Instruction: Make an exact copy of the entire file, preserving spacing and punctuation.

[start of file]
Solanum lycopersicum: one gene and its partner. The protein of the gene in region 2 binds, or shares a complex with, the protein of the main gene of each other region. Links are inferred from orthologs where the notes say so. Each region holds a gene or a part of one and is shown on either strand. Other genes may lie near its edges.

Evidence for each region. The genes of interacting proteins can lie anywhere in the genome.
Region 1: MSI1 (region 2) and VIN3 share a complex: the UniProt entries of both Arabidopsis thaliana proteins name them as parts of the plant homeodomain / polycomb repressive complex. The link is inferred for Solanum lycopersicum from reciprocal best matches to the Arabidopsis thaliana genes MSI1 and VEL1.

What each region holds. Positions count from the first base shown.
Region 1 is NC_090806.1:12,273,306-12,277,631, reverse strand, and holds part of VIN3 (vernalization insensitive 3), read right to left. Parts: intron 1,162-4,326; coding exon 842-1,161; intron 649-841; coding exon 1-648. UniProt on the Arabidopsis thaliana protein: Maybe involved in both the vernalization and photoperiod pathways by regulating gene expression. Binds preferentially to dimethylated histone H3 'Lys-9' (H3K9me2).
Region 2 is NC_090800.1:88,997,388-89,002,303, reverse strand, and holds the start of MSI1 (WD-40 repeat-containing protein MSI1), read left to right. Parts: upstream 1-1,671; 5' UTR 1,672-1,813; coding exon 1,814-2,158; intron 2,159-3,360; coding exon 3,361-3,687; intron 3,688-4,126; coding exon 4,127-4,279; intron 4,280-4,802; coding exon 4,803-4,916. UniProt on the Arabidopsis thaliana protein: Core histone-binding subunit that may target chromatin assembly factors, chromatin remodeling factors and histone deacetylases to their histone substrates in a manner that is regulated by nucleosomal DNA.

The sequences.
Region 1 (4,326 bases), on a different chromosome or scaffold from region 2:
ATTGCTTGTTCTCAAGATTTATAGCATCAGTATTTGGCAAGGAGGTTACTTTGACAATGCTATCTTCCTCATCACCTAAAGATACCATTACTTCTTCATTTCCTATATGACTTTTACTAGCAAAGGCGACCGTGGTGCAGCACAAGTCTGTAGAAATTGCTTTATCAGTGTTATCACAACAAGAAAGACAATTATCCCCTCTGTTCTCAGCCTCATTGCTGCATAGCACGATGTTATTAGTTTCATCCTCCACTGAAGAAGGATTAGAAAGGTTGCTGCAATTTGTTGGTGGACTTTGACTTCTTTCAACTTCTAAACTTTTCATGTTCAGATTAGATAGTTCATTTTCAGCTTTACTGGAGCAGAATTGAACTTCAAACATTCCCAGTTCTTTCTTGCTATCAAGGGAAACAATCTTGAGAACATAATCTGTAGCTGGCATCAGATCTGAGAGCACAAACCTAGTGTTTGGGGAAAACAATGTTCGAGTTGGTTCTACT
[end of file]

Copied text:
Solanum lycopersicum: one gene and its partner. The protein of the gene in region 2 binds, or shares a complex with, the protein of the main gene of each other region. Links are inferred from orthologs where the notes say so. Each region holds a gene or a part of one and is shown on either strand. Other genes may lie near its edges.

Evidence for each region. The genes of interacting proteins can lie anywhere in the genome.
Region 1: MSI1 (region 2) and VIN3 share a complex: the UniProt entries of both Arabidopsis thaliana proteins name them as parts of the plant homeodomain / polycomb repressive complex. The link is inferred for Solanum lycopersicum from reciprocal best matches to the Arabidopsis thaliana genes MSI1 and VEL1.

What each region holds. Positions count from the first base shown.
Region 1 is NC_090806.1:12,273,306-12,277,631, reverse strand, and holds part of VIN3 (vernalization insensitive 3), read right to left. Parts: intron 1,162-4,326; coding exon 842-1,161; intron 649-841; coding exon 1-648. UniProt on the Arabidopsis thaliana protein: Maybe involved in both the vernalization and photoperiod pathways by regulating gene expression. Binds preferentially to dimethylated histone H3 'Lys-9' (H3K9me2).
Region 2 is NC_090800.1:88,997,388-89,002,303, reverse strand, and holds the start of MSI1 (WD-40 repeat-containing protein MSI1), read left to right. Parts: upstream 1-1,671; 5' UTR 1,672-1,813; coding exon 1,814-2,158; intron 2,159-3,360; coding exon 3,361-3,687; intron 3,688-4,126; coding exon 4,127-4,279; intron 4,280-4,802; coding exon 4,803-4,916. UniProt on the Arabidopsis thaliana protein: Core histone-binding subunit that may target chromatin assembly factors, chromatin remodeling factors and histone deacetylases to their histone substrates in a manner that is regulated by nucleosomal DNA.

The sequences.
Region 1 (4,326 bases), on a different chromosome or scaffold from region 2:
ATTGCTTGTTCTCAAGATTTATAGCATCAGTATTTGGCAAGGAGGTTACTTTGACAATGCTATCTTCCTCATCACCTAAAGATACCATTACTTCTTCATTTCCTATATGACTTTTACTAGCAAAGGCGACCGTGGTGCAGCACAAGTCTGTAGAAATTGCTTTATCAGTGTTATCACAACAAGAAAGACAATTATCCCCTCTGTTCTCAGCCTCATTGCTGCATAGCACGATGTTATTAGTTTCATCCTCCACTGAAGAAGGATTAGAAAGGTTGCTGCAATTTGTTGGTGGACTTTGACTTCTTTCAACTTCTAAACTTTTCATGTTCAGATTAGATAGTTCATTTTCAGCTTTACTGGAGCAGAATTGAACTTCAAACATTCCCAGTTCTTTCTTGCTATCAAGGGAAACAATCTTGAGAACATAATCTGTAGCTGGCATCAGATCTGAGAGCACAAACCTAGTGTTTGGGGAAAACAATGTTCGAGTTGGTTCTACT